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Home prices can change very rapidly and as market prices fall, sellers need to determine the current value and decide how much to reduce the price to sell home properties. There are many different ways for people to try and establish the market value of their homes. The tax assessed values that are used by local governments to assess property tax are one measure of a home's value. The tax assessments are not always very accurate because some counties cap how much the values can rise or fall each year.
Certain cities have seen spectacular market price drops that have yet to be reflected in tax assessed values while other areas saw price rises during the past decade that were never truly reflected in the tax values. Recent sales which can be found on realtor listings, real estate websites and in public records show what the actual prices homes have sold for recently and sellers can compare their own homes with recent sales and estimate a value.
Due to the high number of foreclosures and short sales, the prices homes have sold for do not necessarily reflect the value accurately so recent sales based on tax assessed values are not an entirely reliable resource. Realtors deal with home sale transactions on a regular basis so many people speak to realtors and ask them for an estimated value. Most realtors will not want to seriously discuss such matters without gaining a commitment that the seller plans to use their services but they may at least give a ball park for comparable properties in order to help the seller determine if the property can be sold for a price that meets their needs.
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Factors Influencing Market Value
Having established an idea of a property's value, sellers need to consider other factors that will help them determine how much to reduce the price when selling a home. The Federal government offered an $8,000 tax credit to first time home buyers in 2009 and part of 2010 but since it expired at the end of May, existing home sales dropped 27 percent in July and fell to the lowest levels seen since 1995.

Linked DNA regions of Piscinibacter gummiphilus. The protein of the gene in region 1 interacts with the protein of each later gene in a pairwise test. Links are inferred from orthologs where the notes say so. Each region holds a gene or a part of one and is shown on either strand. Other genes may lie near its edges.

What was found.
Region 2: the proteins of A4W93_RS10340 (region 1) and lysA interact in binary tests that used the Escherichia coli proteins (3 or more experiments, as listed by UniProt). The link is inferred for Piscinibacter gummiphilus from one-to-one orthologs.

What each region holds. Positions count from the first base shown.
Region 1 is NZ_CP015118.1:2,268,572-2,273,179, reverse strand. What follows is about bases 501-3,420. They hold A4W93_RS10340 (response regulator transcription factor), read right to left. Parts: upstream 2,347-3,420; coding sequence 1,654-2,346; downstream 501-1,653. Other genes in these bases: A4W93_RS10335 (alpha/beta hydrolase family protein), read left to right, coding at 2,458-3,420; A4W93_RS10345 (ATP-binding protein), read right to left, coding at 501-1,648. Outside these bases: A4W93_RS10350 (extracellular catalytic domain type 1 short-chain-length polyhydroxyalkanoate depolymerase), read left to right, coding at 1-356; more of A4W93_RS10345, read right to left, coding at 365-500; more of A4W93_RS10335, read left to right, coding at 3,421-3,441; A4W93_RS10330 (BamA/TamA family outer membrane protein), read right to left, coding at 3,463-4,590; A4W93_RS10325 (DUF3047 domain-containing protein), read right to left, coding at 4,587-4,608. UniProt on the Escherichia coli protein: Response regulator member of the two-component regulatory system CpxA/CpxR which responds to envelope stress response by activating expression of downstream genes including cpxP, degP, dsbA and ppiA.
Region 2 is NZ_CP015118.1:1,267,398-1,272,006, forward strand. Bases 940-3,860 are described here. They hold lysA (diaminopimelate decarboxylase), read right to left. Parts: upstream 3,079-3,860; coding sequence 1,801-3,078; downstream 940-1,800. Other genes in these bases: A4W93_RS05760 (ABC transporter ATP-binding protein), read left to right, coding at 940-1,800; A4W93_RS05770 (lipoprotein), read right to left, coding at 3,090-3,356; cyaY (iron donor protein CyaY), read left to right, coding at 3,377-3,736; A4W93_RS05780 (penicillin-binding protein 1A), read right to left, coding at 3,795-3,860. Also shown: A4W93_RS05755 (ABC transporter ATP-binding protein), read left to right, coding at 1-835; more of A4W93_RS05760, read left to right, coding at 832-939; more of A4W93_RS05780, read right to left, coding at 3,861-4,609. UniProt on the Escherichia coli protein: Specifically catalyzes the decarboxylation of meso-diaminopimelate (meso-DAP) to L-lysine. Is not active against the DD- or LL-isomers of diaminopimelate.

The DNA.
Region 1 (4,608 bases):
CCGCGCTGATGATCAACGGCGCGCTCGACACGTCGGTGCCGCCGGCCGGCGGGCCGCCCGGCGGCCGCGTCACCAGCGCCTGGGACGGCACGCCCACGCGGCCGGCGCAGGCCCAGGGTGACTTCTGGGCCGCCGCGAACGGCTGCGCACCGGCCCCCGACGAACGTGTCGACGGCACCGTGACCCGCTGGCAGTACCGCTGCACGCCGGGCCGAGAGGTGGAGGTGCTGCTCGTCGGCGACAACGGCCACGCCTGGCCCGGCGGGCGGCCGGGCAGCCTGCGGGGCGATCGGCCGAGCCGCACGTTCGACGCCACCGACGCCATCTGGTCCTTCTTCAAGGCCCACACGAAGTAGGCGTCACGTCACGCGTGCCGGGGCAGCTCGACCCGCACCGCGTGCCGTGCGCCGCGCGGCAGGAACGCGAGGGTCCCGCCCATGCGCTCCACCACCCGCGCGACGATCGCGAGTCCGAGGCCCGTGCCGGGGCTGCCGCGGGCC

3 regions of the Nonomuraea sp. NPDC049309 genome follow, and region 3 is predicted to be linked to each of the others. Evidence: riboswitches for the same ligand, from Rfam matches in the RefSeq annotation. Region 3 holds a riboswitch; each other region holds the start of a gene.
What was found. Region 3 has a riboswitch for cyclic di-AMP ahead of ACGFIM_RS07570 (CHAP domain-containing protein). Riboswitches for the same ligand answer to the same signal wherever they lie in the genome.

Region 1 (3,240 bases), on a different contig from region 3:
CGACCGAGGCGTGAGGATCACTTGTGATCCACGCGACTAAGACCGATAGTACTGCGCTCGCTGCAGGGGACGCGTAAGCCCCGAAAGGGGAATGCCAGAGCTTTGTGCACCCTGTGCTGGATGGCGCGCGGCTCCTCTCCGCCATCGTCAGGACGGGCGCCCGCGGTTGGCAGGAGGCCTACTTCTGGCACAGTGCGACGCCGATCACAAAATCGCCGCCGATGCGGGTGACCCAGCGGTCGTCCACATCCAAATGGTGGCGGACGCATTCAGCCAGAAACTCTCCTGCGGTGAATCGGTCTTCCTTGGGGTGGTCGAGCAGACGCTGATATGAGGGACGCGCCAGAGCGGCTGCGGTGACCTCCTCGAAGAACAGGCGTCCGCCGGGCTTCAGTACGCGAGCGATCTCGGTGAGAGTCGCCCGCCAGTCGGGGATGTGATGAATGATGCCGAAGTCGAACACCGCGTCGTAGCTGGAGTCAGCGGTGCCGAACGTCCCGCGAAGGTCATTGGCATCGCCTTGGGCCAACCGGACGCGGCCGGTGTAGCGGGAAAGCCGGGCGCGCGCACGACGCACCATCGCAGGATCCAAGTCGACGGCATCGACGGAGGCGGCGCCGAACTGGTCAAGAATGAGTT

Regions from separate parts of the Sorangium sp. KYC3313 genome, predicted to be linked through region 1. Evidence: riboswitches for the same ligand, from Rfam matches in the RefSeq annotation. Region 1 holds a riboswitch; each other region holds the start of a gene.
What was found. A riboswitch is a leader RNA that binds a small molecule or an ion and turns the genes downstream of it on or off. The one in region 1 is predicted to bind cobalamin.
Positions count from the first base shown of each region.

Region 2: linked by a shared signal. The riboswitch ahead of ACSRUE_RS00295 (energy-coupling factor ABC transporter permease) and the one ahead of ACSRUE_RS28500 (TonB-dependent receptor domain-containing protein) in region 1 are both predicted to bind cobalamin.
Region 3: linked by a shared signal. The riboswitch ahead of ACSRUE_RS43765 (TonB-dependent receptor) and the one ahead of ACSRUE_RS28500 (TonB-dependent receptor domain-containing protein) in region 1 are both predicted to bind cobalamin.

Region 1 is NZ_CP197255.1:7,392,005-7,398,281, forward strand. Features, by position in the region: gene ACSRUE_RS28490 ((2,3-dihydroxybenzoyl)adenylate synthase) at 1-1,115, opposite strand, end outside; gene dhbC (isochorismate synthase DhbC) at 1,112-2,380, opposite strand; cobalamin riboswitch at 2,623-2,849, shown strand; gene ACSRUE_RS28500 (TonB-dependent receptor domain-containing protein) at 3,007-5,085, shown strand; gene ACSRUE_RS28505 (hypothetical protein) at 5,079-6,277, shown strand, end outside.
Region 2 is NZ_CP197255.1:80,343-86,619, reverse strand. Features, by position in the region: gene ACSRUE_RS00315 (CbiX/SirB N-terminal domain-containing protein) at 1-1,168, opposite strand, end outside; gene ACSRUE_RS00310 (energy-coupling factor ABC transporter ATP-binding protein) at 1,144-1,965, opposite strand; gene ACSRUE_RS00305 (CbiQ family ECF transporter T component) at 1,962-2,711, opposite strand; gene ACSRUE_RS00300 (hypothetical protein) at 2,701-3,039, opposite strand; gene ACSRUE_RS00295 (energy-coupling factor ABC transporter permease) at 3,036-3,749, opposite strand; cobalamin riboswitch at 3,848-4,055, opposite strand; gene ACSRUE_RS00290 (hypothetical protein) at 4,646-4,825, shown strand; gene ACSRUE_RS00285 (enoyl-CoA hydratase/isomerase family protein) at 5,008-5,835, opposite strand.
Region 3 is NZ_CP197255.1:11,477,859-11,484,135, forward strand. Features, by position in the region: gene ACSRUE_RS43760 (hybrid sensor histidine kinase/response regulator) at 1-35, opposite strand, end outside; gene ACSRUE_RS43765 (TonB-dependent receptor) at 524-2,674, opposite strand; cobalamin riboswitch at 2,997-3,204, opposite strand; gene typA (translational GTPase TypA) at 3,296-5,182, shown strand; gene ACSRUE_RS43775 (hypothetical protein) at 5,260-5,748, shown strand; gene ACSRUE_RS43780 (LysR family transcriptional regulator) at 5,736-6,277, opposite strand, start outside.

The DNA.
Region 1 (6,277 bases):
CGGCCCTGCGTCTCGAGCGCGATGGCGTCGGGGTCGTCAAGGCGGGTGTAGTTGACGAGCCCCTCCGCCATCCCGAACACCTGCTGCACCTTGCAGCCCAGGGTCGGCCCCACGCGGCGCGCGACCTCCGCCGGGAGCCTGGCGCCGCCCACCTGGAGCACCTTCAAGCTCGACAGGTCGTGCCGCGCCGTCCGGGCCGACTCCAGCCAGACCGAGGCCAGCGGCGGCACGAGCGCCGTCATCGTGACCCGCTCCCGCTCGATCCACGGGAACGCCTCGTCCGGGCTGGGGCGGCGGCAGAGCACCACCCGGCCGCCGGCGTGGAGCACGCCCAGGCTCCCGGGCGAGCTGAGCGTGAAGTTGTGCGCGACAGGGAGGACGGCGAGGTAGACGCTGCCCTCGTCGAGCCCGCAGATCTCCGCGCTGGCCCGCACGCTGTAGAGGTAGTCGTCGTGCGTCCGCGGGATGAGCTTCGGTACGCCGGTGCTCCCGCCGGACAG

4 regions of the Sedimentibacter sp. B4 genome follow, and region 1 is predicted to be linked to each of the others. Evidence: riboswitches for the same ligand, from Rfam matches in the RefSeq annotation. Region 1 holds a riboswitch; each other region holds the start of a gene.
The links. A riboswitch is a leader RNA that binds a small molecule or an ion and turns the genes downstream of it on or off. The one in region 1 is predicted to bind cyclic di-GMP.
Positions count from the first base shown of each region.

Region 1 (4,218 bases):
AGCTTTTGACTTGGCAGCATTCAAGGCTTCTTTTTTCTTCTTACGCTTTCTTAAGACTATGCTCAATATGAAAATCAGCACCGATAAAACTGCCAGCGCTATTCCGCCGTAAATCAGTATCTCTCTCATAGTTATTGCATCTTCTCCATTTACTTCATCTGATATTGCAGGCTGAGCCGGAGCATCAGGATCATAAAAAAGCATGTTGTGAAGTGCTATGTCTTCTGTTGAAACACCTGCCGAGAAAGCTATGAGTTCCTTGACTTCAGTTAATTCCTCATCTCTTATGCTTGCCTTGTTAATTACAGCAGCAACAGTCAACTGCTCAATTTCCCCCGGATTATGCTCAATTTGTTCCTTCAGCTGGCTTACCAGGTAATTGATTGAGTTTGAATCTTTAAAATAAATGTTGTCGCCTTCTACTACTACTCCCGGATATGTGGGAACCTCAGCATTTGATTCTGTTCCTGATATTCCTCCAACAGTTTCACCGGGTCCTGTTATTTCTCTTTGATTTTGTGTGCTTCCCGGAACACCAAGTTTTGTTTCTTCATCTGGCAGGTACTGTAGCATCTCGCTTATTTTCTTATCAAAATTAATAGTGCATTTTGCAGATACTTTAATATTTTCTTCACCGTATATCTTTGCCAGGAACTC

Some buyers may want to negotiate prices down since the tax credit has expired. In some areas sellers may have to compete with developers or real estate investors quickly trying to sell numerous homes. It will be much harder to sell a house at regular market value if a financially distressed developer is selling four or five identical houses nearby for a fraction of the true value. Local unemployment levels as well as any changes to school districts are other issues that can negatively impact the ability of a home owner to sell a house. These factors must be taken into account when considering how much to reduce the price in order to sell.
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Set a Price
Having taken into account the market values and other mitigating factors, a seller needs to determine how much to reduce the price. Calculate the minimum amount the home can be sold for by adding up the balances of any liens on the home, realtor fees, attorney fees, taxes and any other miscellaneous expenses. If you want to sell quickly then set a price that is slightly lower than the market value but remember that most buyers view 2010 as a buyers market and will offer less than the posted price no matter how low that might be. Reduce the price to a competitive level, dropping it as much as you can while not leaving yourself with out of pocket expenses that you cannot afford to cover. Now is not a time to sell a home for huge profit so if you can cover your expenses and walk away with enough money to go towards a new purchase, then you are doing well.
When you decide how much to reduce price to sell home properties, take into account the fact that while the sales price will probably be less than you could have sold it for a few years ago, any new home you buy will likely be priced lower as well. There is not a magic percentage number to reduce the price and sell a home. The only formula that sellers need use for calculating price drops is as follows: Market Value - My costs = price range. Once you have set the price range then decide if you want to drop into it ten percent, twenty percent or more but remember if you drop the price too low and don't sell in a short period of time then it is very hard to increase the price again to cover those extra months of mortgage and tax payments.
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National Association of Realtors: http://www.realtor.org/press_room/news_releases/2010/08/ehs_fall?utm_source=feedburner&utm_medium=feed&utm_campaign=feed%253a+realtororgresearchheadlines+%2528realtor.org+research+headlines%2529